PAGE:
|My daughter after meeting one of my favorite authors.|
Back in November, the main children’s library in the city of Charlotte, ImaginOn, put together a free literary festival for families, children and teens. One of the highlights of the festival was an impressive lineup of visiting children’s authors from a variety of genres. When I saw that Lauren Oliver was scheduled to appear, I slyly asked my daughter if she wanted to go to the festival. (I’ve reviewed several of her books on my blog.) Because she’s a very wise 12-year-old, and knows how much I love to read and write children’s fiction, she said, “Sure!” We hopped in the car and got to the event just in time to check out Oliver’s appearance in one of the auditoriums. She was a great speaker, and although her talk was targeted at encouraging kids to write, I also got a lot out of it.
Afterwards, we both got two of her books signed (I bought one of her middle-grade novels for my daughter to read and took one of my favorite YA novels) and got to chat with her for a few minutes. We had a fun morning at the festival and I left feeling renewed and encouraged about my own writing. I also started thinking about the traits one needs to be a writer. Here are a few I came up with:
A willingness to write. A lot. This seems simple, but it’s one of the main points Oliver emphasized in her talk. Before she got her first book published, she wrote several other manuscripts, over and over, and even thought she went on to get an MFA, she stressed that “you don’t need a fancy education to be a writer.” The best way to learn is to keep writing, through the good and the bad, as your mastery of the craft will come with time.
Ideas for stories (or articles/essays, if you’re also a freelance writer). If you’re like me, you’re plagued by what can feel like too many ideas. Not so, according to Oliver. She writes in a variety of genres and categories (contemporary and fantasy young adult, middle grade, adult, etc.) Unbeknownst to me, she also writes under a pen name. I have no idea what those genres are, or what her pen name is, but it shows me that if you can execute your ideas, you can be a prolific writer.
A writing style that works for you. Oliver shared that when she’s writing first drafts, she dashes off ideas quickly and doesn’t even spell out characters names. “A. jumped off the cliff and into the waterfall . . .” She also can’t revise two YA novels at the same time, but has to mix up categories. Elin Hilderbrand and Kristin Hannah both write their first drafts longhand. Whatever writing method helps you produce work consistently, keep at it.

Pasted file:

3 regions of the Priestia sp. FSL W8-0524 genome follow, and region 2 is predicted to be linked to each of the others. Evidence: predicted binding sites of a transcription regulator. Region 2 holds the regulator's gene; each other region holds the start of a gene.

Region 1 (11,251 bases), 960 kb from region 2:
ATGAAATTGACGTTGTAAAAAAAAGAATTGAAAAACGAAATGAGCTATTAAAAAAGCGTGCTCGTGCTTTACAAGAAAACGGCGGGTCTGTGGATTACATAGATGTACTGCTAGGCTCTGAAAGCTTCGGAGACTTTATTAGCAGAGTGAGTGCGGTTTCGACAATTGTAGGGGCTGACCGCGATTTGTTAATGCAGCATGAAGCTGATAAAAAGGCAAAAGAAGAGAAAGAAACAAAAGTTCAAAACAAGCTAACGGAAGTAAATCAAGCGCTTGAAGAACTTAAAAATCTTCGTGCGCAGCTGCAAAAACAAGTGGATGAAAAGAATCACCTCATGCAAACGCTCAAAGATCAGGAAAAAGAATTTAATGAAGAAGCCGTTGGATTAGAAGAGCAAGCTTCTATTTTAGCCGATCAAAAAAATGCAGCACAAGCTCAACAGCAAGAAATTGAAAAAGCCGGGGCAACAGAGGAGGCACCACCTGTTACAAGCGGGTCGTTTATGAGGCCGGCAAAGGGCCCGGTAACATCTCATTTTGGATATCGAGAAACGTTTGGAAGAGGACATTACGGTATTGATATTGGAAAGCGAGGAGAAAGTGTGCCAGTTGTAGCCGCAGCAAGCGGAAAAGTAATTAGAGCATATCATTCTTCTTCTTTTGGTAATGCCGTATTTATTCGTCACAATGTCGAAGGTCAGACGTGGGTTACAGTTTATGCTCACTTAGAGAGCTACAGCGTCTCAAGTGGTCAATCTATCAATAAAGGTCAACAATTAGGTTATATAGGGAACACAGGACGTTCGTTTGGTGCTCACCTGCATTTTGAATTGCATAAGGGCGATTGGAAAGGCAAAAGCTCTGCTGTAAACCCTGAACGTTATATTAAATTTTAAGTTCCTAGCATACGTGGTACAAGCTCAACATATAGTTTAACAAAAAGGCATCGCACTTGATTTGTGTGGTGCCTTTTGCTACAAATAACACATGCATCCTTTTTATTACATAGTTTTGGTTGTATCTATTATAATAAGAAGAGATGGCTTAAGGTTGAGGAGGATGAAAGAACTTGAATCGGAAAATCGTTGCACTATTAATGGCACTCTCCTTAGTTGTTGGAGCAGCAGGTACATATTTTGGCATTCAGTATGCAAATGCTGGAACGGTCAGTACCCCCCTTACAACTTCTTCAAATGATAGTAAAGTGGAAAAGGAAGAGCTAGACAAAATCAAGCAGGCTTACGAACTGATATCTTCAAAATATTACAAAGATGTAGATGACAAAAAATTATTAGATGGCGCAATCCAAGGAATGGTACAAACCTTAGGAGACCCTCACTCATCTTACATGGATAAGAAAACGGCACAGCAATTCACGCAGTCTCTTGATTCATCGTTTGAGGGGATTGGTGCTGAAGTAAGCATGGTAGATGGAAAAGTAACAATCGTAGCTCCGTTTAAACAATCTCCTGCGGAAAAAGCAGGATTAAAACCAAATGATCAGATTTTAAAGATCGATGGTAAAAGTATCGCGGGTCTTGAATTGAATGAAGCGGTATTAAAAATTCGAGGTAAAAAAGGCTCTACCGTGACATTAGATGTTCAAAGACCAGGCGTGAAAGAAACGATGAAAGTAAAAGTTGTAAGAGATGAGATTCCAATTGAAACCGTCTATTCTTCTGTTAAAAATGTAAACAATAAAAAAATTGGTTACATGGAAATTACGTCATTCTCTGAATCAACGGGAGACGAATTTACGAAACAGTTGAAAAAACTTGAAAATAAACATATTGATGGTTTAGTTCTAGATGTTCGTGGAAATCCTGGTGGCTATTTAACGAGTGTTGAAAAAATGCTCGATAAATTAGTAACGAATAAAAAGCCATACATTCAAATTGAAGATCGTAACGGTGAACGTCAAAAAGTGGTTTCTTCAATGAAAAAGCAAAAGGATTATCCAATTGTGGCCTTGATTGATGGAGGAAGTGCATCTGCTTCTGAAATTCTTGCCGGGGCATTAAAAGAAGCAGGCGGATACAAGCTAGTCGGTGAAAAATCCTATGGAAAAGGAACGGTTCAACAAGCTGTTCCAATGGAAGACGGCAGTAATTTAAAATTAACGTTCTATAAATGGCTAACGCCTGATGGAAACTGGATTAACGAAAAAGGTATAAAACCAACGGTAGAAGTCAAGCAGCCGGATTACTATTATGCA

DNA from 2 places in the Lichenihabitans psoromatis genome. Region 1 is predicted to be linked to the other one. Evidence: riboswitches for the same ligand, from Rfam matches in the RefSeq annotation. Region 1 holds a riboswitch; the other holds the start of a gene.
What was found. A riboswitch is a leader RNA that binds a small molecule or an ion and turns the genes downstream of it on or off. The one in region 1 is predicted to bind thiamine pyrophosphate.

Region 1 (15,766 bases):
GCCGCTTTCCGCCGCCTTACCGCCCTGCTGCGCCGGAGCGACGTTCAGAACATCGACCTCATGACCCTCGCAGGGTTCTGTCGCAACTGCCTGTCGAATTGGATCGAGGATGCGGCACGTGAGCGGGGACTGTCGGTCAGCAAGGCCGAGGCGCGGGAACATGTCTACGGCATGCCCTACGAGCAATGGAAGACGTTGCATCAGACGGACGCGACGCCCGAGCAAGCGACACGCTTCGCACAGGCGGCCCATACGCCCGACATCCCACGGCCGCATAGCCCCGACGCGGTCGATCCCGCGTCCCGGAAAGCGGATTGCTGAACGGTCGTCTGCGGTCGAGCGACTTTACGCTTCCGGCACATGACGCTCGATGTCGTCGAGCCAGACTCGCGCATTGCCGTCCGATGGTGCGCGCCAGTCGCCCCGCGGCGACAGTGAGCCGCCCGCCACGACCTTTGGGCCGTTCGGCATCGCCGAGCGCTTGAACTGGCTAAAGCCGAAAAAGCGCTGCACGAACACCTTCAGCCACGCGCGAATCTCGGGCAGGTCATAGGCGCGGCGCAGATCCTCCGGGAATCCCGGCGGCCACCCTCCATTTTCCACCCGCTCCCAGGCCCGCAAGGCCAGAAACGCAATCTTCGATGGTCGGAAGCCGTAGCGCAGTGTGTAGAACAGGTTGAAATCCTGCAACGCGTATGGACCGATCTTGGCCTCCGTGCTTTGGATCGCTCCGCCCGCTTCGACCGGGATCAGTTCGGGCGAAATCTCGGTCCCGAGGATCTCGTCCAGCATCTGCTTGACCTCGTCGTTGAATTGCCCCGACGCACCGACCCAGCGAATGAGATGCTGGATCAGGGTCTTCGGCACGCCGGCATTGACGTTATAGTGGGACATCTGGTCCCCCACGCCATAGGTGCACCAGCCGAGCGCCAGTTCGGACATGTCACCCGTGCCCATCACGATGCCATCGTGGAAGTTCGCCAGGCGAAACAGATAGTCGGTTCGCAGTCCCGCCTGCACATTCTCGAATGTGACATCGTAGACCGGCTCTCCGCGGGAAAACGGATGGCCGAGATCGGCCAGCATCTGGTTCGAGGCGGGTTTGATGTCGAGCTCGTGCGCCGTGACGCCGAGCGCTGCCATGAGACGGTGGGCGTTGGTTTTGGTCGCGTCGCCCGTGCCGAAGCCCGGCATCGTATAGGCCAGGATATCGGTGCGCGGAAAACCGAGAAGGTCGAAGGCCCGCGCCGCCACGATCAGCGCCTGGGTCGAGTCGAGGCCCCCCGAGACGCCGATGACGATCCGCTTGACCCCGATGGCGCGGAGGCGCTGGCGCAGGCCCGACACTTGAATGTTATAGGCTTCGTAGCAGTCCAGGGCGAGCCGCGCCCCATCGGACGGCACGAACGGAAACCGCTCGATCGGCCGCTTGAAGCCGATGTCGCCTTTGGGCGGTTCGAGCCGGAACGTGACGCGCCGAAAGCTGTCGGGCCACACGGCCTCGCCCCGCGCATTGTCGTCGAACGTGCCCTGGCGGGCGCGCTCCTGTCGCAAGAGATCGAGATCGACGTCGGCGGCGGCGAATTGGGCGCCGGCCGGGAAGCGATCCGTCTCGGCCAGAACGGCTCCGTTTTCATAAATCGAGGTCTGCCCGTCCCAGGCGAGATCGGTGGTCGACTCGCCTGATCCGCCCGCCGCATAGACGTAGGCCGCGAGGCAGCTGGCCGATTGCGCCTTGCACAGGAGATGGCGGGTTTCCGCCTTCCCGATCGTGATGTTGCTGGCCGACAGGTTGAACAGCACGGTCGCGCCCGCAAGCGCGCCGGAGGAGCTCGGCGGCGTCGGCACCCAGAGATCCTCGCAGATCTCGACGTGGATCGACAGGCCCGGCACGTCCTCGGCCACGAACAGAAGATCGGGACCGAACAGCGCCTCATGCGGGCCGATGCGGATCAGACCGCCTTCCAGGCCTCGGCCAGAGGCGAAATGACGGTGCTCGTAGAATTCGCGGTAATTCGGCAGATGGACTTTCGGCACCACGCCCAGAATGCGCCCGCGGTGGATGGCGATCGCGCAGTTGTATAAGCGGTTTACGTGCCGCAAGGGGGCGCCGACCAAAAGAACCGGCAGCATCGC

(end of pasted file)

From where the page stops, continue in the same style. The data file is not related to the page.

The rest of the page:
Ingenuity. Because Oliver is also an entrepreneur, she co-founded a literary development company called Paper Lantern Lit. She and partner Lexa Hillyer craft ideas for story narratives and then search for writers who can help bring their stories to life. It just goes to reinforce the fact that possibilities are limitless for writers.
Feeling inspired yet? What traits do you feel are necessary for writers? Please share your thoughts in the comments below.
Renee--I wish I was--like you--plagued by too many ideas. What a wonderful "problem" to have.ReplyDelete
I've found what works for me, but continue to fine-tune my style/protocol/routine/rut.
I hope 2016 is the best year ever (so far) for you--writing-wise and otherwise.
Renee, what an inspirational post! Your daughter is so adorable and I love that she's an avid reader. I have a strong feeling that she will take after her mom and become an awesome writer. =)ReplyDelete
Oh gosh, there are so many traits that I think are necessary for writers, but none as important as forming an everyday writing schedule. From there, we can build our voice, style, and writerly self-esteem. Finding that daily schedule is one of my top priorities for 2016. Whoop, whoop! Thanks for this post. And what a cute pic! =D
Hmmm....since I'm in pondering mode, I can think of a few traits, Renee. :-)ReplyDelete
To be a writer, you have to persevere--through the dry periods, the bad writing days, the too-soon deadlines that come up in the middle of everything else that life throws at you.
You have to believe in yourself and yet you have to be willing to listen to those who have more experience because writing is constant learning.
And you've got to be the questioning type. I ask an awful lot of what if questions. And why questions. (I don't always answer them, but I keep asking. Keep on keeping on in 2016, Renee!)